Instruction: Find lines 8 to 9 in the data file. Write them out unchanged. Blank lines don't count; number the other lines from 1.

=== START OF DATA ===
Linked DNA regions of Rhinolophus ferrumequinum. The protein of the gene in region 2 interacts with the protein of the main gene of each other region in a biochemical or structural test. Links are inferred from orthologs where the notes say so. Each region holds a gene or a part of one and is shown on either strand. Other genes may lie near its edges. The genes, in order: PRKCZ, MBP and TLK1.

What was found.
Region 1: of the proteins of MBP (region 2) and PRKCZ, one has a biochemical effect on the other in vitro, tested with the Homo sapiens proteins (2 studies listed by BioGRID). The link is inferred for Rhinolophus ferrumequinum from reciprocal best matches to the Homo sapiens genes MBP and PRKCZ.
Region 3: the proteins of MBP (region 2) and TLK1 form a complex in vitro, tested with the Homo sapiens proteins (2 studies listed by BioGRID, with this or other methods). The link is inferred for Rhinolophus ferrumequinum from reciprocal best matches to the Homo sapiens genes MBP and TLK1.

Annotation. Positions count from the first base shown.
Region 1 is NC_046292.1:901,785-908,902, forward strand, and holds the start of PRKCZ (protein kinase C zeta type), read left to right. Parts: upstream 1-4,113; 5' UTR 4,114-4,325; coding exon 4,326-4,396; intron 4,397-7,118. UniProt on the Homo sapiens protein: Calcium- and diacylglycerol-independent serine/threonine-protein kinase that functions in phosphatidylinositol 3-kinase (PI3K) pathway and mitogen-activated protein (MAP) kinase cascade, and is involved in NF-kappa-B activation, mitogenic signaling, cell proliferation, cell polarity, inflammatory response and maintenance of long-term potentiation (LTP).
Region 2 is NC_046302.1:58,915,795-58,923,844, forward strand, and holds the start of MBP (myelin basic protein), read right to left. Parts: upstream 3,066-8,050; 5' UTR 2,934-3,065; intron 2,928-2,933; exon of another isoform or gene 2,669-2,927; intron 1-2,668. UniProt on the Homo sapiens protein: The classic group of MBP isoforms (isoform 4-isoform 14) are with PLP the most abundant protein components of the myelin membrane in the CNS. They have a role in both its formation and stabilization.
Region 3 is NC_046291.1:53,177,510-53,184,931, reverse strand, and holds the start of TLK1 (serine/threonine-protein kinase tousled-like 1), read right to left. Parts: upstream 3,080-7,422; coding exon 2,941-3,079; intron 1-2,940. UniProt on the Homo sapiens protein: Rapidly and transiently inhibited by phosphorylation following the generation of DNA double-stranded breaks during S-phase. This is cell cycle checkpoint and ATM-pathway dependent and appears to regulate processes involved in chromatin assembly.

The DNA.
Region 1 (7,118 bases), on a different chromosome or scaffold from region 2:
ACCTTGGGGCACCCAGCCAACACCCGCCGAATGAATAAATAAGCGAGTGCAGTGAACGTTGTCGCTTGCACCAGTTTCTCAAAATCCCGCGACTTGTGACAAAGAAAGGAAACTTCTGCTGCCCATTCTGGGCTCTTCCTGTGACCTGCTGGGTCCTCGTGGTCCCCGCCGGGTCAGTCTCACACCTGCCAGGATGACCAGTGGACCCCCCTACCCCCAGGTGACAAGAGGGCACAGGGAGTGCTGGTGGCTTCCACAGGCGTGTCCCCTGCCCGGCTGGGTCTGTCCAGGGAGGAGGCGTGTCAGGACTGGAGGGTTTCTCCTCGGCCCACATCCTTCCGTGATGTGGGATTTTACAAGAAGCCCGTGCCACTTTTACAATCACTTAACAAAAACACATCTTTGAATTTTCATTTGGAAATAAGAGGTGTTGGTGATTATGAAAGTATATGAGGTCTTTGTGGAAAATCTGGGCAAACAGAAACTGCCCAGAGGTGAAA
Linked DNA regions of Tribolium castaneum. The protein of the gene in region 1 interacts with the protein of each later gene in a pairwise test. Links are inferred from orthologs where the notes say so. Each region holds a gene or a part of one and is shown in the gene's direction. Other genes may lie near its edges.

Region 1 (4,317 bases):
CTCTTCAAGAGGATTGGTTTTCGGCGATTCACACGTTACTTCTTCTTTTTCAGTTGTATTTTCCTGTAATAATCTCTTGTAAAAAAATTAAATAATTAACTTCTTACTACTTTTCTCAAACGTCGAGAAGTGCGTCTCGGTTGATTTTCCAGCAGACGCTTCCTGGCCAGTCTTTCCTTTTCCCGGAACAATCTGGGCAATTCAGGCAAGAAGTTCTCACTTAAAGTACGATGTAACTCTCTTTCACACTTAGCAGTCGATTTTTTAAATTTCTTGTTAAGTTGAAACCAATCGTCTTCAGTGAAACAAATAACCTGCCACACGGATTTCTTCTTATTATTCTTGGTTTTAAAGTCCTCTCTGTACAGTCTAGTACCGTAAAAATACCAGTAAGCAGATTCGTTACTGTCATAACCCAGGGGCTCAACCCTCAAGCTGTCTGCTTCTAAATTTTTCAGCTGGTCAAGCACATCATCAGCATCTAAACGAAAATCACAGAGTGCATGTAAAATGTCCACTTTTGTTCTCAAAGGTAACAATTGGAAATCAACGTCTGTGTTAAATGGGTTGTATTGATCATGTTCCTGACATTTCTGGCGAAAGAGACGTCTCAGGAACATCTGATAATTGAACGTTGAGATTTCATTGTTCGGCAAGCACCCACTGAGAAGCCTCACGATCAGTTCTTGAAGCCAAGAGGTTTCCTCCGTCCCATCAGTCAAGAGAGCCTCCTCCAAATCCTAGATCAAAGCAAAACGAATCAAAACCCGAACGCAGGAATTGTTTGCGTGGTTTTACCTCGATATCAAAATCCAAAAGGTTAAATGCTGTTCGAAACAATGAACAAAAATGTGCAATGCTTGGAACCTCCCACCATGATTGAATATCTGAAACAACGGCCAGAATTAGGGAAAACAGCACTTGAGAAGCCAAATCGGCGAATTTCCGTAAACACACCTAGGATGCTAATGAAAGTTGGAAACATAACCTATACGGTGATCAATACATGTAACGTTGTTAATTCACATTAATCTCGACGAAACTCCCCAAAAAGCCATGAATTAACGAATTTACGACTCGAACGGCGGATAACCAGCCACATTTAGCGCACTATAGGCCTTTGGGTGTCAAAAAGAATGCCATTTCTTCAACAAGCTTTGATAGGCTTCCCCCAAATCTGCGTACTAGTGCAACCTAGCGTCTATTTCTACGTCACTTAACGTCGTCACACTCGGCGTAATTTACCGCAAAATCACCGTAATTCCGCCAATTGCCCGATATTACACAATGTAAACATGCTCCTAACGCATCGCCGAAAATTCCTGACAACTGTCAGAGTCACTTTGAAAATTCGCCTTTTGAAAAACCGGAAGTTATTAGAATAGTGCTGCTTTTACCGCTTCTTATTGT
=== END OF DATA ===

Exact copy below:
Region 3 is NC_046291.1:53,177,510-53,184,931, reverse strand, and holds the start of TLK1 (serine/threonine-protein kinase tousled-like 1), read right to left. Parts: upstream 3,080-7,422; coding exon 2,941-3,079; intron 1-2,940. UniProt on the Homo sapiens protein: Rapidly and transiently inhibited by phosphorylation following the generation of DNA double-stranded breaks during S-phase. This is cell cycle checkpoint and ATM-pathway dependent and appears to regulate processes involved in chromatin assembly.

The DNA.